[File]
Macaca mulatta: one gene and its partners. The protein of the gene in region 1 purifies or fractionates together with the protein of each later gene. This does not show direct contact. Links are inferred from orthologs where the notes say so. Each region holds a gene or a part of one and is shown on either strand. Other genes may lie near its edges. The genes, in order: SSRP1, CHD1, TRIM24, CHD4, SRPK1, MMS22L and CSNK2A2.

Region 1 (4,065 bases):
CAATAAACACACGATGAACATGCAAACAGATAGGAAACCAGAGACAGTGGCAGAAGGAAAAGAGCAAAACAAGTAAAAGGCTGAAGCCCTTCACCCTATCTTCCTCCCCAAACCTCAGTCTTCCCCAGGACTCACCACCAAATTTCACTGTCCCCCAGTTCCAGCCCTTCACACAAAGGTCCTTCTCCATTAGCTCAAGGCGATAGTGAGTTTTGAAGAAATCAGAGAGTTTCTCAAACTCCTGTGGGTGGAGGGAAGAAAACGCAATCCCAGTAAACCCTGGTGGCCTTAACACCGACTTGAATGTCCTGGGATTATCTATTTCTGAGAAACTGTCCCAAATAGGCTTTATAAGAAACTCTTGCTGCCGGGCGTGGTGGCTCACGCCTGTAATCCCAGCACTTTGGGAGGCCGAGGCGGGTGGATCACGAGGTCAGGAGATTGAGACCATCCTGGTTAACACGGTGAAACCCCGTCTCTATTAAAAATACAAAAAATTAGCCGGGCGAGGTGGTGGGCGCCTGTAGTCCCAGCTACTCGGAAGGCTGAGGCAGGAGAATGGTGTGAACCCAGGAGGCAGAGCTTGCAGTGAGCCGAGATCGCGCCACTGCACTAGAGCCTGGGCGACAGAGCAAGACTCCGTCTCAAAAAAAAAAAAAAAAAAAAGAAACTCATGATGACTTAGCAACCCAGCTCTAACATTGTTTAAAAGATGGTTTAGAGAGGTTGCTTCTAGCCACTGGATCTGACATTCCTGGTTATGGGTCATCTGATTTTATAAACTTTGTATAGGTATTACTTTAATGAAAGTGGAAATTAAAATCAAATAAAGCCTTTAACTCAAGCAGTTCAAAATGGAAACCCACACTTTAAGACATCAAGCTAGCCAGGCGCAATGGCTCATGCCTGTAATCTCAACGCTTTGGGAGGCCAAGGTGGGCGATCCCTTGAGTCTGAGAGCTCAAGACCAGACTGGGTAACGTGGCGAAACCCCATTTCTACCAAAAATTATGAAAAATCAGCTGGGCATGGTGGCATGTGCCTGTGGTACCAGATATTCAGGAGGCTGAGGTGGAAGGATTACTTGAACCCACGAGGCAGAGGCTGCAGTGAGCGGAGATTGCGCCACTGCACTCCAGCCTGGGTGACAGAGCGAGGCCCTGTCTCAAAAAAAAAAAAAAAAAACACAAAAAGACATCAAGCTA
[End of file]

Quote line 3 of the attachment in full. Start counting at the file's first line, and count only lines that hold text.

CAATAAACACACGATGAACATGCAAACAGATAGGAAACCAGAGACAGTGGCAGAAGGAAAAGAGCAAAACAAGTAAAAGGCTGAAGCCCTTCACCCTATCTTCCTCCCCAAACCTCAGTCTTCCCCAGGACTCACCACCAAATTTCACTGTCCCCCAGTTCCAGCCCTTCACACAAAGGTCCTTCTCCATTAGCTCAAGGCGATAGTGAGTTTTGAAGAAATCAGAGAGTTTCTCAAACTCCTGTGGGTGGAGGGAAGAAAACGCAATCCCAGTAAACCCTGGTGGCCTTAACACCGACTTGAATGTCCTGGGATTATCTATTTCTGAGAAACTGTCCCAAATAGGCTTTATAAGAAACTCTTGCTGCCGGGCGTGGTGGCTCACGCCTGTAATCCCAGCACTTTGGGAGGCCGAGGCGGGTGGATCACGAGGTCAGGAGATTGAGACCATCCTGGTTAACACGGTGAAACCCCGTCTCTATTAAAAATACAAAAAATTAGCCGGGCGAGGTGGTGGGCGCCTGTAGTCCCAGCTACTCGGAAGGCTGAGGCAGGAGAATGGTGTGAACCCAGGAGGCAGAGCTTGCAGTGAGCCGAGATCGCGCCACTGCACTAGAGCCTGGGCGACAGAGCAAGACTCCGTCTCAAAAAAAAAAAAAAAAAAAAGAAACTCATGATGACTTAGCAACCCAGCTCTAACATTGTTTAAAAGATGGTTTAGAGAGGTTGCTTCTAGCCACTGGATCTGACATTCCTGGTTATGGGTCATCTGATTTTATAAACTTTGTATAGGTATTACTTTAATGAAAGTGGAAATTAAAATCAAATAAAGCCTTTAACTCAAGCAGTTCAAAATGGAAACCCACACTTTAAGACATCAAGCTAGCCAGGCGCAATGGCTCATGCCTGTAATCTCAACGCTTTGGGAGGCCAAGGTGGGCGATCCCTTGAGTCTGAGAGCTCAAGACCAGACTGGGTAACGTGGCGAAACCCCATTTCTACCAAAAATTATGAAAAATCAGCTGGGCATGGTGGCATGTGCCTGTGGTACCAGATATTCAGGAGGCTGAGGTGGAAGGATTACTTGAACCCACGAGGCAGAGGCTGCAGTGAGCGGAGATTGCGCCACTGCACTCCAGCCTGGGTGACAGAGCGAGGCCCTGTCTCAAAAAAAAAAAAAAAAAACACAAAAAGACATCAAGCTA